If you presented that to contemporaneous developers as an alternative for sprite output to the C64, NES, ColecoVision, etc school of just giving a list of sprites and accepting that they're limited to, often, 16x16 and four or eight per line, I don't think your platform would get much support. It's a lot of work, it burns a huge amount of your CPU advantage, and it's just too peculiar. Maybe you'd have found an audience for a brief while if you'd been able to leap in with that as the next development straight from the 2600, getting an audience of beam racers directly on board, but even then somebody like Coleco would have appeared and said 'we just made it simple and, look, we can port things reasonably well very quickly'.
So I like the idea, but it's actually much more complicated than it sounds, and I think that would have dissuaded development.
I'll also note that for sprite graphics you've also probably substantially increased the necessary memory bandwidth because you need to write a transition each time a sprite switches from transparent to opaque. So you need a decent precision on where the display processor should start fetching from. So you're probably talking a worst case of 16 bits per pixel for anything regular and with decent precision. If you don't bucket the transitions then it's at least 24 bits per transition as you need to be explicit about location. Something like the C64 has bandwidth for only 40 byte fetches in a line (bad lines aside) so that's 13 whole transitions. Even with just rectangles, each has a transition in and a transition out. So that's 6 whole objects. You've done worse than with the 8 hardware sprites that machine actually has.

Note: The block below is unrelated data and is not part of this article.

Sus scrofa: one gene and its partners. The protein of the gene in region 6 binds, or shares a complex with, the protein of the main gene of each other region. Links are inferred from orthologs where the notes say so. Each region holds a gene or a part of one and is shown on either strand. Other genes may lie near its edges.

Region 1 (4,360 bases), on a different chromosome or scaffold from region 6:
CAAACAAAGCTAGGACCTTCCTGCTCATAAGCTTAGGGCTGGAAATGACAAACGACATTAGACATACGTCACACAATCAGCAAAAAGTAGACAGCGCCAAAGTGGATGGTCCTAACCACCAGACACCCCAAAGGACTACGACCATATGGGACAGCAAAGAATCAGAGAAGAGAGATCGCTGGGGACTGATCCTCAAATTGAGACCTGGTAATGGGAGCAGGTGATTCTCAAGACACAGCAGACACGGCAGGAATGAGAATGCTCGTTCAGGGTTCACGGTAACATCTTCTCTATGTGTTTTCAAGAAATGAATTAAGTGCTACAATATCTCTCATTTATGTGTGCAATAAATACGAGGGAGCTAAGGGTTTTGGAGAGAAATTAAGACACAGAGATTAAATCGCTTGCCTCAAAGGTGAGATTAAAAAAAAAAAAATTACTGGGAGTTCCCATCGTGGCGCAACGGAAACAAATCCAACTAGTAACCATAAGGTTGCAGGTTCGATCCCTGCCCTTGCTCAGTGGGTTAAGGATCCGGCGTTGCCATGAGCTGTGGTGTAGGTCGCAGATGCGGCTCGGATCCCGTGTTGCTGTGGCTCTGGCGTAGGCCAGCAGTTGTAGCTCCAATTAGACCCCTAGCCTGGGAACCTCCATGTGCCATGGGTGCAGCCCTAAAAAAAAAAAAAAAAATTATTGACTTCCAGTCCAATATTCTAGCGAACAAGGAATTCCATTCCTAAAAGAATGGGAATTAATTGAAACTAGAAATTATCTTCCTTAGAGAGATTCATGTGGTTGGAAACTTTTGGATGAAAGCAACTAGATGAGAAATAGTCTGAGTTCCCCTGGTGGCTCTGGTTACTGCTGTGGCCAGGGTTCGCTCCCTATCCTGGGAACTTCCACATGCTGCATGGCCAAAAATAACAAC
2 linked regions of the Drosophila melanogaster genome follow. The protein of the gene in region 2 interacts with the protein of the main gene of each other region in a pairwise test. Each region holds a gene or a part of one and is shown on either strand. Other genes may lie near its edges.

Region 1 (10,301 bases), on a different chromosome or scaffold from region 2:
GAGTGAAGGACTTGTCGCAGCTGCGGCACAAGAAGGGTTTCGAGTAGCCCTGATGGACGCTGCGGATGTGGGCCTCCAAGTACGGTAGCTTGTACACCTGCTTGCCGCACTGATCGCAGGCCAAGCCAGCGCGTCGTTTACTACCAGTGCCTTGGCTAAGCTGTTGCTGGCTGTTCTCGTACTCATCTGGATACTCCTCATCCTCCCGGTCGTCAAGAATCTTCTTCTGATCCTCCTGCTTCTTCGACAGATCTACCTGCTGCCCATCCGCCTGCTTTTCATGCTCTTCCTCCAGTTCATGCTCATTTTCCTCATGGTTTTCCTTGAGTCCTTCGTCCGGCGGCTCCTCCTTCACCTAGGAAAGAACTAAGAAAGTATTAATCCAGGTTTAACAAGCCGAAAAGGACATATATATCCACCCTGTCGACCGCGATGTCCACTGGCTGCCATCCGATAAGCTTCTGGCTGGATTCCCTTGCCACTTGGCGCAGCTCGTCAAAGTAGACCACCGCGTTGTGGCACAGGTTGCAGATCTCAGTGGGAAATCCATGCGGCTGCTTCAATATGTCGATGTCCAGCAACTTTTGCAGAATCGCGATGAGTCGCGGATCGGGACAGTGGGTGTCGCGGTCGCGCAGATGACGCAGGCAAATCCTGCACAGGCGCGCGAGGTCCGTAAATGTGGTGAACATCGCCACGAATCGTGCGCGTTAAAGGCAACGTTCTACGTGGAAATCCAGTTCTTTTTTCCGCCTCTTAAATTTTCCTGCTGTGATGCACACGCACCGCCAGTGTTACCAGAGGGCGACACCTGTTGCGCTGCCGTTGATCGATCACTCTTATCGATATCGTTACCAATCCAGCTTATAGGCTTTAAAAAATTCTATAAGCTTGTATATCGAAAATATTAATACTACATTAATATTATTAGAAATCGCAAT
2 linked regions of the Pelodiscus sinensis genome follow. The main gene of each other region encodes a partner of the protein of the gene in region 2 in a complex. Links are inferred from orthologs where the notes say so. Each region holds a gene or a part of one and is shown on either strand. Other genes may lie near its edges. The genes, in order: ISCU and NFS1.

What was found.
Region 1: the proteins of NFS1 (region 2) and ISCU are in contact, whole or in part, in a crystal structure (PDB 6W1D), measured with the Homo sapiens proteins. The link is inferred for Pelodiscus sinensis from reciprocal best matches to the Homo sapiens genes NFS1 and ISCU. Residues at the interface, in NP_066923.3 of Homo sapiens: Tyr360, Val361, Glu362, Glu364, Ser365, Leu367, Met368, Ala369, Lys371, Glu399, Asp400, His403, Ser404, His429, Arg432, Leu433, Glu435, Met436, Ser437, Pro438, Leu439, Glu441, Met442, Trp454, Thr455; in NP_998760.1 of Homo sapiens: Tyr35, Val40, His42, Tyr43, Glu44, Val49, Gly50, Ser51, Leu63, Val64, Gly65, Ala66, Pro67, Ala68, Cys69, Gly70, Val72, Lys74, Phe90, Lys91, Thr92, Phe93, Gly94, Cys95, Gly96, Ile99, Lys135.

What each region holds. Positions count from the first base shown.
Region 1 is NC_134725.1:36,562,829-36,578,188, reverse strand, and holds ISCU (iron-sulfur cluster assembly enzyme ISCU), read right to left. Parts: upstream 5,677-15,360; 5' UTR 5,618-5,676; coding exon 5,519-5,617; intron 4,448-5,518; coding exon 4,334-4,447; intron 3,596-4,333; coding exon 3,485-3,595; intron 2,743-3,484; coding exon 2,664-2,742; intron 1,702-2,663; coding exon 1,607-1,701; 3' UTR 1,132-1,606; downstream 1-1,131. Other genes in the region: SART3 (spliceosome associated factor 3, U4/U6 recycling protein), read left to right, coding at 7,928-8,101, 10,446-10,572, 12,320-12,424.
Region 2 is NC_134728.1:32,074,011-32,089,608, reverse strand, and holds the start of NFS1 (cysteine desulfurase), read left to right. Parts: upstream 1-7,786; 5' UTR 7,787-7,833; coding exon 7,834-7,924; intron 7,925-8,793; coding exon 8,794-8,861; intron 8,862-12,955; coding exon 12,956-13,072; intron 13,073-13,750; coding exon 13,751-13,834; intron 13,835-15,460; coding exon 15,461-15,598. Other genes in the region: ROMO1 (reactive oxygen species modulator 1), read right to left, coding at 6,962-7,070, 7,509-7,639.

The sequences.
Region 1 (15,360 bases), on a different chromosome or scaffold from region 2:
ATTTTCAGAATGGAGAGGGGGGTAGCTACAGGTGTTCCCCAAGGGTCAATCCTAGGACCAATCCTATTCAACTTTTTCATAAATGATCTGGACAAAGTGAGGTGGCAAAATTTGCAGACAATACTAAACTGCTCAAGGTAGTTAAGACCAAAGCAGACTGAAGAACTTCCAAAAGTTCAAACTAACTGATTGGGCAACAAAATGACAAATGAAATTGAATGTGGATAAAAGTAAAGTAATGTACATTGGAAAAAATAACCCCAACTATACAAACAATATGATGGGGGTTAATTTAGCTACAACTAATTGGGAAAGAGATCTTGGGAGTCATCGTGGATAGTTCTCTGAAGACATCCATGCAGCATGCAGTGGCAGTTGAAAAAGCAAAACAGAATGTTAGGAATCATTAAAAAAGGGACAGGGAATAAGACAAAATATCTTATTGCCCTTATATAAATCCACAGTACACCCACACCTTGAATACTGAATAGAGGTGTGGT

(bonus chatter: yes, preparing the scene as above would in principle allow it to be commuted to something like a Copper or ANTIC list rather than actual pixels; no, I'm insufficiently familiar with those machines to know whether that's actually helpful; I was just looking for the platform-neutral partial redraw possibilities)
EDIT: having typed all that out, I realise there's something of a real example: PowerVR versus 3DFX. The former offered in theory much higher geometry rates through a process called tile-based deferred rendering, which required the programmer to track and bucket all geometry in a scene before submission. Whereas with the 3DFX one just see one polygon at a time. It's not exactly the same because the 3DFX was also generally considered to be better at filling polygons: the PowerVR lacked bilinear interpolation. So it was one type of looking better versus another type of looking better. The one that didn't really require any programming effort won.